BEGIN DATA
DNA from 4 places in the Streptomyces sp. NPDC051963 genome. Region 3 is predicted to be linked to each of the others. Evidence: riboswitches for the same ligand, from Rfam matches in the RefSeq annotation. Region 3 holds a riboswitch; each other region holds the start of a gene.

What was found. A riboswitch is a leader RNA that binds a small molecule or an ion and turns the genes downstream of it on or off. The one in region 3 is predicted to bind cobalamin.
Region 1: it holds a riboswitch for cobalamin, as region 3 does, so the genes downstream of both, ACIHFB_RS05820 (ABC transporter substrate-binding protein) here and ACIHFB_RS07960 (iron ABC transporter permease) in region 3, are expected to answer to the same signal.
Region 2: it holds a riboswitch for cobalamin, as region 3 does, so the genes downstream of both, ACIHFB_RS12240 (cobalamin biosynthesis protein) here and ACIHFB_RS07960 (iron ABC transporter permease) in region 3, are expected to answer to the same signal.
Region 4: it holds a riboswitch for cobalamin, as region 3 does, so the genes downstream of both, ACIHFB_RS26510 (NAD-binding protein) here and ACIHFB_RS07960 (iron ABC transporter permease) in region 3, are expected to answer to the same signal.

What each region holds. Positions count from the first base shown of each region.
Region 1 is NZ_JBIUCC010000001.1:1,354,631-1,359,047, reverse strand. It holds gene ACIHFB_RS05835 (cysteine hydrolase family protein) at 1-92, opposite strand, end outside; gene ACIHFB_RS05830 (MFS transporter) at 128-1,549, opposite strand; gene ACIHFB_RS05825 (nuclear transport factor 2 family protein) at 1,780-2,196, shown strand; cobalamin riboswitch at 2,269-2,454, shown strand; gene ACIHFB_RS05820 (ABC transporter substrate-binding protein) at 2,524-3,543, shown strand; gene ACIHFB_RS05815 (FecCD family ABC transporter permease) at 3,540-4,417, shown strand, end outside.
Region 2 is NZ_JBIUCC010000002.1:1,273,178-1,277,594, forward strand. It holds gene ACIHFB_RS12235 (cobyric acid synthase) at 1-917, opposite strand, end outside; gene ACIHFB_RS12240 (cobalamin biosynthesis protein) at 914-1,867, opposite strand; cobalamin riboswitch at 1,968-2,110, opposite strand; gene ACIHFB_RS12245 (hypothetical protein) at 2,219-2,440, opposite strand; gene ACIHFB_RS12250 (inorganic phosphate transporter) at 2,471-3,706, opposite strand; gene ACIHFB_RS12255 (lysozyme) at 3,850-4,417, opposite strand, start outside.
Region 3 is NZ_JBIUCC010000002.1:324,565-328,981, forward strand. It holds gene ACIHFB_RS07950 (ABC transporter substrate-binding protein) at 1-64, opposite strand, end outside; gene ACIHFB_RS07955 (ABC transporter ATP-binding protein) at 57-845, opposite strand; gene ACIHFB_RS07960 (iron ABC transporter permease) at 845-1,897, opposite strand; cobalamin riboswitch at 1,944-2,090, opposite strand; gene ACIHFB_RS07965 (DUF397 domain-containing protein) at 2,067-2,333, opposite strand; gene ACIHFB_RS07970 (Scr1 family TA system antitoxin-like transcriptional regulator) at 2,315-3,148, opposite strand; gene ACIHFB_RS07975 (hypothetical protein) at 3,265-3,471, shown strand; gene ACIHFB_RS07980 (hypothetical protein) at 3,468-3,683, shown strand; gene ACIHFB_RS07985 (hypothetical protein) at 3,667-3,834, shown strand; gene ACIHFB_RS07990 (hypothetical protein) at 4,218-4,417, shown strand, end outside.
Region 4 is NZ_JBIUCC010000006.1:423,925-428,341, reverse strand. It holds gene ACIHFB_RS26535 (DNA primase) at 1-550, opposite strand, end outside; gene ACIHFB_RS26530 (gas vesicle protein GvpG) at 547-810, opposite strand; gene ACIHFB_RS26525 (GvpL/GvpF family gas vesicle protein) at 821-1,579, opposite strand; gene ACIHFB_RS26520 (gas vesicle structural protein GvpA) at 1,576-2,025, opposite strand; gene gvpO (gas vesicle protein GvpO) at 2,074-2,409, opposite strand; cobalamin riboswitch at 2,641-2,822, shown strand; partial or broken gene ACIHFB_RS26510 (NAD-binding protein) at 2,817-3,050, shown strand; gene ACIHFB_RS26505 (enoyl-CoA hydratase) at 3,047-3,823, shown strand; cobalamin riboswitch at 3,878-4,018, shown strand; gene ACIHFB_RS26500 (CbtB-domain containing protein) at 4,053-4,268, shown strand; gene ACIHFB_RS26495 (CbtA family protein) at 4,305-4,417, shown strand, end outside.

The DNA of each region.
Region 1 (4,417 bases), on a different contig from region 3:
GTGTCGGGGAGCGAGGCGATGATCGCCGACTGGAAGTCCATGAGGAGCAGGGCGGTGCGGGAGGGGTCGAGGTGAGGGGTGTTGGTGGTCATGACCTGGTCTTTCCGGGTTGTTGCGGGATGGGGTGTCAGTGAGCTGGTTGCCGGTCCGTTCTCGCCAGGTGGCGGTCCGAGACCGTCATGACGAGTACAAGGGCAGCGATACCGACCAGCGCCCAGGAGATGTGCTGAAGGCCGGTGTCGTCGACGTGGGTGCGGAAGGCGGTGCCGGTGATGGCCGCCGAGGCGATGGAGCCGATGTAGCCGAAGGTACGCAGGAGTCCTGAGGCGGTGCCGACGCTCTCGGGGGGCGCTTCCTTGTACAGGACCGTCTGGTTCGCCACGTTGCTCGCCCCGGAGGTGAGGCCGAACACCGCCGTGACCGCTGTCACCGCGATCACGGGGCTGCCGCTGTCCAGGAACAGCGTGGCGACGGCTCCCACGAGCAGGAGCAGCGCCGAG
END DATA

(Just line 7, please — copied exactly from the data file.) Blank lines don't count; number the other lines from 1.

Region 1 is NZ_JBIUCC010000001.1:1,354,631-1,359,047, reverse strand. It holds gene ACIHFB_RS05835 (cysteine hydrolase family protein) at 1-92, opposite strand, end outside; gene ACIHFB_RS05830 (MFS transporter) at 128-1,549, opposite strand; gene ACIHFB_RS05825 (nuclear transport factor 2 family protein) at 1,780-2,196, shown strand; cobalamin riboswitch at 2,269-2,454, shown strand; gene ACIHFB_RS05820 (ABC transporter substrate-binding protein) at 2,524-3,543, shown strand; gene ACIHFB_RS05815 (FecCD family ABC transporter permease) at 3,540-4,417, shown strand, end outside.